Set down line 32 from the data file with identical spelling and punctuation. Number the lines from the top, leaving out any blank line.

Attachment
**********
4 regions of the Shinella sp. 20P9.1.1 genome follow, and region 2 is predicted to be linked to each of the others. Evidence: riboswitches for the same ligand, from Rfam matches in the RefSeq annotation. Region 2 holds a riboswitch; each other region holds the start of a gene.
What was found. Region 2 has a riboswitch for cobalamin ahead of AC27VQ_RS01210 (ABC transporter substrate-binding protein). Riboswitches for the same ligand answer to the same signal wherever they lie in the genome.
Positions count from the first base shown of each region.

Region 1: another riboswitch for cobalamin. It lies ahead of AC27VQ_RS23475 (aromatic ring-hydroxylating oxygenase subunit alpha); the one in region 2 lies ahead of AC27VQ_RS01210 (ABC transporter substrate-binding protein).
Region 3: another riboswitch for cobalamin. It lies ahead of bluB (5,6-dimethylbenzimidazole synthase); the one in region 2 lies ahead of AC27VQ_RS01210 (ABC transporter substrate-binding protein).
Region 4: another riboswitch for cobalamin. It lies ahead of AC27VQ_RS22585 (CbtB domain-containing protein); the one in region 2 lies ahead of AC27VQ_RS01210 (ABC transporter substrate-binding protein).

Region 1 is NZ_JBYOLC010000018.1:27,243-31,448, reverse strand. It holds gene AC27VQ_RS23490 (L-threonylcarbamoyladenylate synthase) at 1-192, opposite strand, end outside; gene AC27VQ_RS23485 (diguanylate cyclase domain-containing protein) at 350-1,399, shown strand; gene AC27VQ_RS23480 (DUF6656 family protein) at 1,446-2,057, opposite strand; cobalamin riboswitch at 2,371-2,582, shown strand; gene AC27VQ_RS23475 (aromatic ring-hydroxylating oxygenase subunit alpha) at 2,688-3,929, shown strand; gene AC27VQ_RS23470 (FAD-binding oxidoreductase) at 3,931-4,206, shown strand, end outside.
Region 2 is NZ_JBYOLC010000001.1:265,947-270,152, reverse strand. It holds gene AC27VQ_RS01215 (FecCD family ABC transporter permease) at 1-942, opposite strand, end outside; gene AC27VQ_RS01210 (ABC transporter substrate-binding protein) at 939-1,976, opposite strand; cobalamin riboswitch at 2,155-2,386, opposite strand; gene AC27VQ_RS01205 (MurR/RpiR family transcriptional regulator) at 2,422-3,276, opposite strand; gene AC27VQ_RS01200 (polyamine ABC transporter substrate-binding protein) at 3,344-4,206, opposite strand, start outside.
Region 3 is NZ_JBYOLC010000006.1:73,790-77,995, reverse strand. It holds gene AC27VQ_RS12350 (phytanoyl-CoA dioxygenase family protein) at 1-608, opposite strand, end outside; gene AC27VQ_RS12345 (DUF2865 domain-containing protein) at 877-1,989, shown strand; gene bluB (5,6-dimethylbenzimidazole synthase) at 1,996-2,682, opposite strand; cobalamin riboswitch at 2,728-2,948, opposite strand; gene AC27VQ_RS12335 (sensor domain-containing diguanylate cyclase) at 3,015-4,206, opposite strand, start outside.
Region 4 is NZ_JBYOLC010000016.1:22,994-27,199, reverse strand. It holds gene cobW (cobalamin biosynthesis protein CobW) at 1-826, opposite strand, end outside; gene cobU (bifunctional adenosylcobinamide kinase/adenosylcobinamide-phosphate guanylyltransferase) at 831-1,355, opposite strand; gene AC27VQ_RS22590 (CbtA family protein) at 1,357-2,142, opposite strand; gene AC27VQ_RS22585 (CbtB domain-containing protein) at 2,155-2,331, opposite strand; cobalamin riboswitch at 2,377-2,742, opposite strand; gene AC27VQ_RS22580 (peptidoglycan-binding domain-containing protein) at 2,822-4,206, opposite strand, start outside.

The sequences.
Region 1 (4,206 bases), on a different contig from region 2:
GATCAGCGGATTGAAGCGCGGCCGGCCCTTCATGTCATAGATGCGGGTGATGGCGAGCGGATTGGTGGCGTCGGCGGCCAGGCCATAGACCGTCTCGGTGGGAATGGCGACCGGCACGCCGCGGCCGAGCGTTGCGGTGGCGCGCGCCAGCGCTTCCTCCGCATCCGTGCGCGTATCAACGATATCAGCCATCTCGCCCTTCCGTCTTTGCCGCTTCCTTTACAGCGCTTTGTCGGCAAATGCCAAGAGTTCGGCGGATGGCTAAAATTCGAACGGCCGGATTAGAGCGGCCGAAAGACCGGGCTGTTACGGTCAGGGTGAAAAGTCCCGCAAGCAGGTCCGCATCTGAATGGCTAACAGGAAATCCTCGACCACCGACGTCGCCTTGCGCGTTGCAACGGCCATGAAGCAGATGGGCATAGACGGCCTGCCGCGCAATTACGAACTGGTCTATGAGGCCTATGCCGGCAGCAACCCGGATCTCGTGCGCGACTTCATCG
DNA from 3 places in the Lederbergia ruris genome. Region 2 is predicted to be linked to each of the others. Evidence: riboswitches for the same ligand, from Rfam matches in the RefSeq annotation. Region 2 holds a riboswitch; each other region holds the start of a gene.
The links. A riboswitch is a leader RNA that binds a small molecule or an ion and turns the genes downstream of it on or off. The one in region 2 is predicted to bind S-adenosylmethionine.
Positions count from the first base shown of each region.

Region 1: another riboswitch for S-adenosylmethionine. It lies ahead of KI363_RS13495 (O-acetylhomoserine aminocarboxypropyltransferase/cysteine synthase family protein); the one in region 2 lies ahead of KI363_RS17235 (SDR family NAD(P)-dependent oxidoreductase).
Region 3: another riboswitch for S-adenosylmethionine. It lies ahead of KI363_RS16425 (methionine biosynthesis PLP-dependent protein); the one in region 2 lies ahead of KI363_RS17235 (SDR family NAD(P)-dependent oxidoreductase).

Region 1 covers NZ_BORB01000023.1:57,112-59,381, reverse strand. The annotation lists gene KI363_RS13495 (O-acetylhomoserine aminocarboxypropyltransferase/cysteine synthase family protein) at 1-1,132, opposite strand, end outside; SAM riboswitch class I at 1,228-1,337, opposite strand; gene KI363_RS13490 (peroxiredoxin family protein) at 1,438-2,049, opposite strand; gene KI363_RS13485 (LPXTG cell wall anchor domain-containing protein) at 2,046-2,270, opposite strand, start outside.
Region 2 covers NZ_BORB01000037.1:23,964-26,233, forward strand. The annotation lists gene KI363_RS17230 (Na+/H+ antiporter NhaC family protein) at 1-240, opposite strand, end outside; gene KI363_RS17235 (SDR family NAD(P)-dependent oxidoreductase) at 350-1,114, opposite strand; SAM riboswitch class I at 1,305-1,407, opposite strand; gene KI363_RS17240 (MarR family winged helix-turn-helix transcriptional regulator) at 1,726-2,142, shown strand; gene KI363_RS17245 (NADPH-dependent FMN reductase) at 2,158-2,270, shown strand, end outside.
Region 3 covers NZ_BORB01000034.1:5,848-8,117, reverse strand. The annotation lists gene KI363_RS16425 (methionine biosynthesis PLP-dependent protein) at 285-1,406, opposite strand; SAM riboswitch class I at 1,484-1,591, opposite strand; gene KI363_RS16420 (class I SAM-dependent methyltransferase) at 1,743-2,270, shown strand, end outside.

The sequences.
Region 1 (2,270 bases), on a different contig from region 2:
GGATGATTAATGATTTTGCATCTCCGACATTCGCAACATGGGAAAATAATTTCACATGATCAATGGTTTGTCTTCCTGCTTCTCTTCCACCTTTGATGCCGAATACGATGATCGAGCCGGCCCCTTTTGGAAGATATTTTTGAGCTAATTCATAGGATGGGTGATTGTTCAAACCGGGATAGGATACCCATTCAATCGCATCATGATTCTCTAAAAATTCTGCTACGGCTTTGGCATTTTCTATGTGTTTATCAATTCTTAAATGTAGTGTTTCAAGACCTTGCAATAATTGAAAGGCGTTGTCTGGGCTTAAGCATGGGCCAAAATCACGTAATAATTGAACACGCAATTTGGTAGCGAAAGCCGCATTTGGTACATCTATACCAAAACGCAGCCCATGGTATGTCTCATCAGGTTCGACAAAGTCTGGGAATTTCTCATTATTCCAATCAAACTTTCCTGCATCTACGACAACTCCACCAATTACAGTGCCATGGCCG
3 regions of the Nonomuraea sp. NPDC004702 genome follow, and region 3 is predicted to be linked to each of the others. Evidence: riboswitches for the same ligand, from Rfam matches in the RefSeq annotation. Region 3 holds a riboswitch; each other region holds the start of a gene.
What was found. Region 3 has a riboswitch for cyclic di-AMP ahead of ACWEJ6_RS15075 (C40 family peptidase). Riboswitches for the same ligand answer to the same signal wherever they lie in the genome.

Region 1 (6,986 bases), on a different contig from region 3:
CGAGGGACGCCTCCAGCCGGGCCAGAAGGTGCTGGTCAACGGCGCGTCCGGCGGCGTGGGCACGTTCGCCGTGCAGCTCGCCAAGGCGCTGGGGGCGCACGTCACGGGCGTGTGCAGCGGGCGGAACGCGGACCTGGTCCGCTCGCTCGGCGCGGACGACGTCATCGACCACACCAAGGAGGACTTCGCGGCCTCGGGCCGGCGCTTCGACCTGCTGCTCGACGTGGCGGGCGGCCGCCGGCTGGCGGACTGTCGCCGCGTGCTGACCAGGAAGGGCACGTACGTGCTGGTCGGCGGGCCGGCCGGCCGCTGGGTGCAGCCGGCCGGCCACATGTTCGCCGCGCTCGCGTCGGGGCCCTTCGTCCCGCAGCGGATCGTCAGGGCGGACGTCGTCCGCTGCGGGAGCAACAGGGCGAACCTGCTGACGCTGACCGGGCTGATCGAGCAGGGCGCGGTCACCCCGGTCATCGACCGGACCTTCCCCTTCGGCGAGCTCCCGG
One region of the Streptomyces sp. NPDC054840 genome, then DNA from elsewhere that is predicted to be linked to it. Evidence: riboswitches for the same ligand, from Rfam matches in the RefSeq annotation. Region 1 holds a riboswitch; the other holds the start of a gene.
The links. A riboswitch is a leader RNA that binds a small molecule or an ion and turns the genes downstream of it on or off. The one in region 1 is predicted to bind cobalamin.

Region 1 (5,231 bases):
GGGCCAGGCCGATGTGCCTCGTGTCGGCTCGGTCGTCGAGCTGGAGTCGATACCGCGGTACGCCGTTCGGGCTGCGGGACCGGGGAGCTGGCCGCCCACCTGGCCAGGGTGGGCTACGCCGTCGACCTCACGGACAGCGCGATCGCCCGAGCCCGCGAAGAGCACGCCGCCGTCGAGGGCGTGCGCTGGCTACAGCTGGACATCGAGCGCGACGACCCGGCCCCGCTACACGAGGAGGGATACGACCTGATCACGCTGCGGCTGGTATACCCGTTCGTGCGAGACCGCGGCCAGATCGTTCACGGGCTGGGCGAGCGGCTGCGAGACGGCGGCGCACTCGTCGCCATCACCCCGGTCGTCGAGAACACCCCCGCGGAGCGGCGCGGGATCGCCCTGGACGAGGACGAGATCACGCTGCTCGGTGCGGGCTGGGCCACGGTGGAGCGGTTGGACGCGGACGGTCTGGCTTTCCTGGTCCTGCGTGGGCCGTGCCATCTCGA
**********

GGGCCAGGCCGATGTGCCTCGTGTCGGCTCGGTCGTCGAGCTGGAGTCGATACCGCGGTACGCCGTTCGGGCTGCGGGACCGGGGAGCTGGCCGCCCACCTGGCCAGGGTGGGCTACGCCGTCGACCTCACGGACAGCGCGATCGCCCGAGCCCGCGAAGAGCACGCCGCCGTCGAGGGCGTGCGCTGGCTACAGCTGGACATCGAGCGCGACGACCCGGCCCCGCTACACGAGGAGGGATACGACCTGATCACGCTGCGGCTGGTATACCCGTTCGTGCGAGACCGCGGCCAGATCGTTCACGGGCTGGGCGAGCGGCTGCGAGACGGCGGCGCACTCGTCGCCATCACCCCGGTCGTCGAGAACACCCCCGCGGAGCGGCGCGGGATCGCCCTGGACGAGGACGAGATCACGCTGCTCGGTGCGGGCTGGGCCACGGTGGAGCGGTTGGACGCGGACGGTCTGGCTTTCCTGGTCCTGCGTGGGCCGTGCCATCTCGA